Second Best Source of Welfare, Extended Family

We knew we had family who would be willing to help us, and as soon as they found out about our situation they did just that. Without even being asked, my father, my father-in-law, and two of my brothers gave my family some money to help take care of our needs. It wasn’t a lot of money, but it helped and was enough to cover our mortgage for a month. I know if the unemployment was to continue, they would also continue to help. And as I would find out as time went on, this help from family was the only welfare that would come through, despite efforts to receive welfare assistance from Church and government sources.

Next Best Source of Welfare, The Church

I didn’t initially want to ask for assistance from my church, but a few weeks into my unemployment, after discussing the situation with trusted family and friends, they encouraged me to save what cash I had for other things and let the church give my family food assistance. It humbled me greatly to approach my local church leader and ask for that help for my family. I met with him and asked for the food assistance and said that he would be happy to help and that he would have the appropriate people in our church contact me to get the ball rolling.

A few weeks went by and we still hadn’t been contacted by the food assistance people at our church. I assume our church leader innocently dropped the ball and never made the appropriate call to get going on our welfare assistance. About a month after losing my job, I had landed a new job, paying much less than my old one, but still it was something. Therefore, we didn’t look further into the aid from our church. I’m sure we mistakenly fell through the cracks of the Church system and if we had reminded them, the arrangements for aid would have come through. Still, this is one of the reasons I put Church welfare as less reliable than family welfare sources. Though I still have complete confidence that Church welfare is better and more reliable than government welfare.

Government Welfare Failure #1: Unemployment Programs

While we like being self-sufficient and prefer utilizing private sources of welfare, we thought since we have always been tax payers, we would should look into using the government sponsored welfare programs that our tax dollars have already been paying into. The first government program I looked into was unemployment insurance. I looked up the website for my state unemployment office and after some frustrating and fruitless time there, I found a phone number and called them. I was connected with a nice woman at their office, and after answering several questions, I was informed that I did not qualify for unemployment benefits.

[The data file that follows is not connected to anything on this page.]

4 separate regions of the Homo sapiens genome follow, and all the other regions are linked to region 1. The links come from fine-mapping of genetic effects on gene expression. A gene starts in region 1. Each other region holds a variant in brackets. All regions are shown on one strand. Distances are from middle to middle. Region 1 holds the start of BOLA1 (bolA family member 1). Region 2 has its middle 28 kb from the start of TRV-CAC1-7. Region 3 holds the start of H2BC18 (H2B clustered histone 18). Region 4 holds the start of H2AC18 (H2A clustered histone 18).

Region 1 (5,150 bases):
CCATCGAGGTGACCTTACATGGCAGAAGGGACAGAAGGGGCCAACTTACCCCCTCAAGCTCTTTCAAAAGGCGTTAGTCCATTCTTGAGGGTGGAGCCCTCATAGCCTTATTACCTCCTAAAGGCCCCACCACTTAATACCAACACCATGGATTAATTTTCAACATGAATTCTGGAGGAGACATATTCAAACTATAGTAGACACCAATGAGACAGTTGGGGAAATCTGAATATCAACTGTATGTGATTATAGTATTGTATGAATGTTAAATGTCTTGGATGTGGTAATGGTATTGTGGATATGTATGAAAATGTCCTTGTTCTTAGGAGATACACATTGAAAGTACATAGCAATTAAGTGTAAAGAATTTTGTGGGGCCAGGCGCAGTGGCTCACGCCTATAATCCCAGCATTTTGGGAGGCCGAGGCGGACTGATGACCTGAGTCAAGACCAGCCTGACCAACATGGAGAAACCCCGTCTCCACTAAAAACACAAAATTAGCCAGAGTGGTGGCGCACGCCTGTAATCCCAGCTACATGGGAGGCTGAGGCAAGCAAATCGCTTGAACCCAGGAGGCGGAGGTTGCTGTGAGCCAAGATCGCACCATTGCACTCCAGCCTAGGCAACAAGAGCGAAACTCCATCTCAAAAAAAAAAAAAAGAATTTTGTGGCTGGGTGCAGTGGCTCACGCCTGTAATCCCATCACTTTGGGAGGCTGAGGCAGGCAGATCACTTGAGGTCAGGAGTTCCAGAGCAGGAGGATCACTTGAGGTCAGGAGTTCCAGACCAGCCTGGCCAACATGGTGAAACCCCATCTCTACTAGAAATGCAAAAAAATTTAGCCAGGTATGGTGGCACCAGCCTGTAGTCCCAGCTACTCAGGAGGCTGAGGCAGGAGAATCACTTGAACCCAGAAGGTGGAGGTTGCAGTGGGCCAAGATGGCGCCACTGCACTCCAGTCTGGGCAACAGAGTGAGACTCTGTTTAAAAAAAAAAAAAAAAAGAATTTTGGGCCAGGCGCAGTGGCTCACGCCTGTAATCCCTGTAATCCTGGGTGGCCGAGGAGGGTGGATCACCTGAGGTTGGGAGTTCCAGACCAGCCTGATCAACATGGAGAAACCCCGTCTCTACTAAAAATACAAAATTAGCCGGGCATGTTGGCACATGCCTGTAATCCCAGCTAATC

She said that I had been with my last employer for too short of a time (3 months) to qualify for unemployment benefits. I believe most states require a minimum of 20 weeks of work before you are eligible for unemployment benefits. I then asked the woman if my seven years of work for the non-profit qualified me for any unemployment pay, but I was again denied. She said that the non-profit company I worked for doesn’t pay into the unemployment system (I presume, perhaps, they have an exemption) and therefore their employees are not allowed to participate in state unemployment benefits. I was disappointed that I had been in the full-time work force for so many years, dutifully paying my local, state, and federal taxes yet after a thorough investigation, I wasn’t eligible to get a single tax dollar back through unemployment programs.

Government Welfare Failure #2: COBRA Insurance

I had often heard of COBRA health insurance, but I really didn’t know much about it. I did some research and found that COBRA stands for the Consolidated Omnibus Budget Reconciliation Act. It’s a law passed in 1985 that, among other things, gives health insurance companies the ability to continue to cover some employees after leaving employment. I don’t understand all the ins and out of the law, because I stopped investigating it when I found out that COBRA insurance is an optional program for employers and my last employer had opted out of participating in it.